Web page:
By Miriam B. Murphy

Toole County officers, 1874

Area: 6,923 square miles;
: 26,601 (in 1990);
County seat
: Tooele City;
Origin of county name
: probably from tule, a Spanish word of Aztec origin, meaning bulrush, a marsh plant;
Principal cities/towns: Tooele City (13,887), Grantsville (4,500), Wendover (1,122);
defense, transportation, communications, trade, services;
Points of interest:
Bonneville Speedway, Deseret Peak Wilderness Area, Ophir Town Hall, Grantsville First Ward, Old Pony Express and Stage Route, Iosepa Cemetery, Great Salt Lake.

Tooele County is Basin and Range country. Most of its towns lie in a broad valley between the mineral-rich Oquirrh Mountains on the eastern border and the Onaqui and Stansbury mountains to the west. The Great Salt Lake Desert covers most of western Tooele County, except the southwest corner where the Deep Creek Mountains rise.

Prehistoric Indian sites have been discovered in the county, but it is the Goshutes, a branch of the Western Shoshone, who claim this harsh environment as their ancestral homeland. Their ingenious use of the limited plant and animal resources of the area amazed the first white travelers. The Goshutes currently have a reservation in Skull Valley.

Tuilla, as it was originally spelled, was one of six counties created in January 1850. Its boundaries were changed a number of times before it achieved its present size as the state's second largest county.

The Mormons herded livestock in Tooele Valley before permanent settlement began in 1849. The early settlers farmed, built gristmills and sawmills, and manufactured salt, charcoal, lime, adobe bricks, and woolen products. Large sheep and cattle herds were developed, and hay and grain became important crops. But mining and smelting, not agriculture, led the county's growth from the 1860s to World War II.

The Rush Valley Mining District, organized in 1864 by soldiers from Fort Douglas, included all of the western Oquirrhs. More than 500 mining claims were located during the first year. Of the mining towns founded in Tooele County, Ophir and Mercur became the most important. Ophir boomed in the 1870s with an estimated population of 6,000 and mines that produced millions of dollars in silver, lead, zinc, and gold. Mercur endured several boom and bust cycles as well as two major fires; with a population estimated as high as 10,000 it flirted briefly with the idea of taking the county seat from Tooele City.

The International Smelting and Refining Company's smelter, built east of Tooele City in 1910, for some sixty years processed ore carried by aerial tramway from the Bingham mine. The plant attracted workers from southern and eastern Europe, diversifying Tooele's ethnic and religious mix. The Tooele Valley Railroad, completed in 1909, served the smelter's needs and provided additional jobs.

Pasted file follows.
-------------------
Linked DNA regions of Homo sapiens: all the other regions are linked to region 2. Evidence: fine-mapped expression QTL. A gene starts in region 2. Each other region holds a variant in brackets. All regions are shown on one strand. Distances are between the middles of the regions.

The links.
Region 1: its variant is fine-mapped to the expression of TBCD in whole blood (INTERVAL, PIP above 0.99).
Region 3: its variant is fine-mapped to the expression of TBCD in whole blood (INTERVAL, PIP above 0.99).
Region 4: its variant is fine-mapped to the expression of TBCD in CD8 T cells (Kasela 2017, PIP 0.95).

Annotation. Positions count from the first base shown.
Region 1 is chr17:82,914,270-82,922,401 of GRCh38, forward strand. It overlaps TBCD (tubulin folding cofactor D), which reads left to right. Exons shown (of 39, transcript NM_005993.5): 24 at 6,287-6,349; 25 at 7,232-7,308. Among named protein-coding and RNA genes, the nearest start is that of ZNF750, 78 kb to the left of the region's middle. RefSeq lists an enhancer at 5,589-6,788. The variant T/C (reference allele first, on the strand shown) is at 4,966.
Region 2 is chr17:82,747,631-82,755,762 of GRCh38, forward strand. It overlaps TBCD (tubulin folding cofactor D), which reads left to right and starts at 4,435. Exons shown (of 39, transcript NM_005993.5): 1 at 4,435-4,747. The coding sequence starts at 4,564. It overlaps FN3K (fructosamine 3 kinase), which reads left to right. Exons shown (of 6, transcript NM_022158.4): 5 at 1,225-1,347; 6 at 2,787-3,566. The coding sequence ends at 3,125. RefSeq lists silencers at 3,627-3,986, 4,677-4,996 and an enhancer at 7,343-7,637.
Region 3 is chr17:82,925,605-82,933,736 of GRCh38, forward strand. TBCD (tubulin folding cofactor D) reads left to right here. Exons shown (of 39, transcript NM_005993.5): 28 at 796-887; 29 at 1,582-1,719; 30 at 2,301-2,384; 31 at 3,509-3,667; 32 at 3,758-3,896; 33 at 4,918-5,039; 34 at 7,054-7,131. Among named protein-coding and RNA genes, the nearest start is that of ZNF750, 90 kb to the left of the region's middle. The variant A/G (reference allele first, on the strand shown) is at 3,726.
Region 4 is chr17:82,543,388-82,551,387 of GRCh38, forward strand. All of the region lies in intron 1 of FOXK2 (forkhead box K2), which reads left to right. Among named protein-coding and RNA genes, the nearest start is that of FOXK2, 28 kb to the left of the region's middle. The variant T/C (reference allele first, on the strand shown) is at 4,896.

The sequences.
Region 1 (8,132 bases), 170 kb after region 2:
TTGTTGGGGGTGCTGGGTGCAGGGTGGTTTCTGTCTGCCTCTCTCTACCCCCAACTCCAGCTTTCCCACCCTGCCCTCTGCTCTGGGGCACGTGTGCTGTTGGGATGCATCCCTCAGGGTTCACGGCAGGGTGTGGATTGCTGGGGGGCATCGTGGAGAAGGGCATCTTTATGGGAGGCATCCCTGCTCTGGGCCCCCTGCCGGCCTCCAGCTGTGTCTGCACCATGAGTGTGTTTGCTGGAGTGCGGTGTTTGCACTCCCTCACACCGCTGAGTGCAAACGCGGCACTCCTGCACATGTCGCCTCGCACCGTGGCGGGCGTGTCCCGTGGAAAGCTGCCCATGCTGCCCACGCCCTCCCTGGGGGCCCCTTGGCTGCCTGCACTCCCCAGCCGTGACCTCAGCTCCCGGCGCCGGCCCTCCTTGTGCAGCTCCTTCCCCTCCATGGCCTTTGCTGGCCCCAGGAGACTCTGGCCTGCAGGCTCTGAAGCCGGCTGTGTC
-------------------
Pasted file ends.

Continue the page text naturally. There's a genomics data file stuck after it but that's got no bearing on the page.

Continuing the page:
Military installations built during World War II boosted the county's population and continue to pump millions of dollars into the local economy. Wendover Air Force Base (now closed) near the Nevada border became an important site for bomber training, at one time employing almost 20,000 military and civilian personnel. Tooele Ordnance Depot (now Tooele Army Depot, or TAD), built in 1942 on a huge tract of land south of Tooele City, served as a major supply, storage, and repair center, employing almost 2,000 civilians in 1944. Activity at TAD peaked during the Korean War and again during the Vietnam conflict. Dugway Proving Grounds, a chemical and biological warfare test center built at the same time, became controversial in the 1970s when a large number of sheep in the area were killed, presumably as a result of nerve gas testing. Today, most of western Tooele County is reserved for military use. Citizens of Tooele County received a major economic blow in 1993 when the Tooele Army Depot was included on a Defense Department list of bases to be closed. Although the closure of the depot will undoubtedly greatly affect the county, citizens and officials are working to mitigate the impact.

Disclaimer: Information on this site was converted from a hard cover book published by University of Utah Press in 1994. Any errors should be directed towards the University of Utah Press.